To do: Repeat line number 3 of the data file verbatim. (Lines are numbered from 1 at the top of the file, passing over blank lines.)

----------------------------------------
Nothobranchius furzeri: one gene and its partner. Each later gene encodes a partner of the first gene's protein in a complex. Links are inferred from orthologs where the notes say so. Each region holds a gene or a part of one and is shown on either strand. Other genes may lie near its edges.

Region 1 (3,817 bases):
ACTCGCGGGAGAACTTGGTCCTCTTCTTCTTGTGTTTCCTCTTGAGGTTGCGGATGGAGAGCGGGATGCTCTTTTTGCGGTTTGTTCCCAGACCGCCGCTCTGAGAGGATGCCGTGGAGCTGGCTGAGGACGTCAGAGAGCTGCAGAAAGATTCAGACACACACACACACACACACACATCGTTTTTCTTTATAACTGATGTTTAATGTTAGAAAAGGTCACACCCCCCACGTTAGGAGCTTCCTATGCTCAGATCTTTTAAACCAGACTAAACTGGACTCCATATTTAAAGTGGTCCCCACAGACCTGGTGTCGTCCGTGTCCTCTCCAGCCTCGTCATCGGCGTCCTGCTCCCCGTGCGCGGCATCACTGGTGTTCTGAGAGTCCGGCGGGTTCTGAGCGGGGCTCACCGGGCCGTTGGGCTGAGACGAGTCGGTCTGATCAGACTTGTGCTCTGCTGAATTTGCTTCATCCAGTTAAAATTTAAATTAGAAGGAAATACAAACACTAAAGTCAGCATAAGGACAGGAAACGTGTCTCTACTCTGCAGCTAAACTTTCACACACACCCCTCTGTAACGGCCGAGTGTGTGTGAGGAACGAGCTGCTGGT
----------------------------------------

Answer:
ACTCGCGGGAGAACTTGGTCCTCTTCTTCTTGTGTTTCCTCTTGAGGTTGCGGATGGAGAGCGGGATGCTCTTTTTGCGGTTTGTTCCCAGACCGCCGCTCTGAGAGGATGCCGTGGAGCTGGCTGAGGACGTCAGAGAGCTGCAGAAAGATTCAGACACACACACACACACACACACATCGTTTTTCTTTATAACTGATGTTTAATGTTAGAAAAGGTCACACCCCCCACGTTAGGAGCTTCCTATGCTCAGATCTTTTAAACCAGACTAAACTGGACTCCATATTTAAAGTGGTCCCCACAGACCTGGTGTCGTCCGTGTCCTCTCCAGCCTCGTCATCGGCGTCCTGCTCCCCGTGCGCGGCATCACTGGTGTTCTGAGAGTCCGGCGGGTTCTGAGCGGGGCTCACCGGGCCGTTGGGCTGAGACGAGTCGGTCTGATCAGACTTGTGCTCTGCTGAATTTGCTTCATCCAGTTAAAATTTAAATTAGAAGGAAATACAAACACTAAAGTCAGCATAAGGACAGGAAACGTGTCTCTACTCTGCAGCTAAACTTTCACACACACCCCTCTGTAACGGCCGAGTGTGTGTGAGGAACGAGCTGCTGGT